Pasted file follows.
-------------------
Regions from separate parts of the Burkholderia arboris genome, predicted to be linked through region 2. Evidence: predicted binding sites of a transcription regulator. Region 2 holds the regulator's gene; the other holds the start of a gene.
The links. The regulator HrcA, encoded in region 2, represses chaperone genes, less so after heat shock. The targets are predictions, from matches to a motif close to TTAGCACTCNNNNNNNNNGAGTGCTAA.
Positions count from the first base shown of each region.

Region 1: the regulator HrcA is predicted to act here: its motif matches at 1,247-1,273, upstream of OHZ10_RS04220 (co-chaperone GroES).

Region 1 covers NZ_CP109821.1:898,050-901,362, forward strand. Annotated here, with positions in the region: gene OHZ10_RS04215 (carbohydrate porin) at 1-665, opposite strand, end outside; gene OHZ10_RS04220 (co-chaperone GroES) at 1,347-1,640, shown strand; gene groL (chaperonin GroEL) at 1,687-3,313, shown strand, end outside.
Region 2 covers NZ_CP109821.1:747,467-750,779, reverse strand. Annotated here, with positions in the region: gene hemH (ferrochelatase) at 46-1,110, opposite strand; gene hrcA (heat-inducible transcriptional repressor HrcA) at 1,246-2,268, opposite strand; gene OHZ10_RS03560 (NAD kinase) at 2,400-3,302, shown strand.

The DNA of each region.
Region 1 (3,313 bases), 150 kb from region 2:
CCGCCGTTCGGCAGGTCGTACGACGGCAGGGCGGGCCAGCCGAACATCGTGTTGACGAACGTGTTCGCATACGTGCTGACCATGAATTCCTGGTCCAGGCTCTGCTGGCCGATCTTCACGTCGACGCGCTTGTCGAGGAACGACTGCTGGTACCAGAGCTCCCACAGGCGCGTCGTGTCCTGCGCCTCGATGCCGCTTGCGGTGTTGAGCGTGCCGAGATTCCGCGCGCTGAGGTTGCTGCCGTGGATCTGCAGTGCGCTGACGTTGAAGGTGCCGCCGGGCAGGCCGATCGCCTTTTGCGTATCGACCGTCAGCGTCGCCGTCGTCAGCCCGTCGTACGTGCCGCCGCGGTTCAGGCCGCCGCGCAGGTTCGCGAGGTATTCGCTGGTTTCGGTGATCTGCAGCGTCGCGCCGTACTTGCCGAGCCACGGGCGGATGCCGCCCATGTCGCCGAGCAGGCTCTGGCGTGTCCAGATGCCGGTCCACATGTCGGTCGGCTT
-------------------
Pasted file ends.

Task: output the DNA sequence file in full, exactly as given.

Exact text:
Regions from separate parts of the Burkholderia arboris genome, predicted to be linked through region 2. Evidence: predicted binding sites of a transcription regulator. Region 2 holds the regulator's gene; the other holds the start of a gene.
The links. The regulator HrcA, encoded in region 2, represses chaperone genes, less so after heat shock. The targets are predictions, from matches to a motif close to TTAGCACTCNNNNNNNNNGAGTGCTAA.
Positions count from the first base shown of each region.

Region 1: the regulator HrcA is predicted to act here: its motif matches at 1,247-1,273, upstream of OHZ10_RS04220 (co-chaperone GroES).

Region 1 covers NZ_CP109821.1:898,050-901,362, forward strand. Annotated here, with positions in the region: gene OHZ10_RS04215 (carbohydrate porin) at 1-665, opposite strand, end outside; gene OHZ10_RS04220 (co-chaperone GroES) at 1,347-1,640, shown strand; gene groL (chaperonin GroEL) at 1,687-3,313, shown strand, end outside.
Region 2 covers NZ_CP109821.1:747,467-750,779, reverse strand. Annotated here, with positions in the region: gene hemH (ferrochelatase) at 46-1,110, opposite strand; gene hrcA (heat-inducible transcriptional repressor HrcA) at 1,246-2,268, opposite strand; gene OHZ10_RS03560 (NAD kinase) at 2,400-3,302, shown strand.

The DNA of each region.
Region 1 (3,313 bases), 150 kb from region 2:
CCGCCGTTCGGCAGGTCGTACGACGGCAGGGCGGGCCAGCCGAACATCGTGTTGACGAACGTGTTCGCATACGTGCTGACCATGAATTCCTGGTCCAGGCTCTGCTGGCCGATCTTCACGTCGACGCGCTTGTCGAGGAACGACTGCTGGTACCAGAGCTCCCACAGGCGCGTCGTGTCCTGCGCCTCGATGCCGCTTGCGGTGTTGAGCGTGCCGAGATTCCGCGCGCTGAGGTTGCTGCCGTGGATCTGCAGTGCGCTGACGTTGAAGGTGCCGCCGGGCAGGCCGATCGCCTTTTGCGTATCGACCGTCAGCGTCGCCGTCGTCAGCCCGTCGTACGTGCCGCCGCGGTTCAGGCCGCCGCGCAGGTTCGCGAGGTATTCGCTGGTTTCGGTGATCTGCAGCGTCGCGCCGTACTTGCCGAGCCACGGGCGGATGCCGCCCATGTCGCCGAGCAGGCTCTGGCGTGTCCAGATGCCGGTCCACATGTCGGTCGGCTT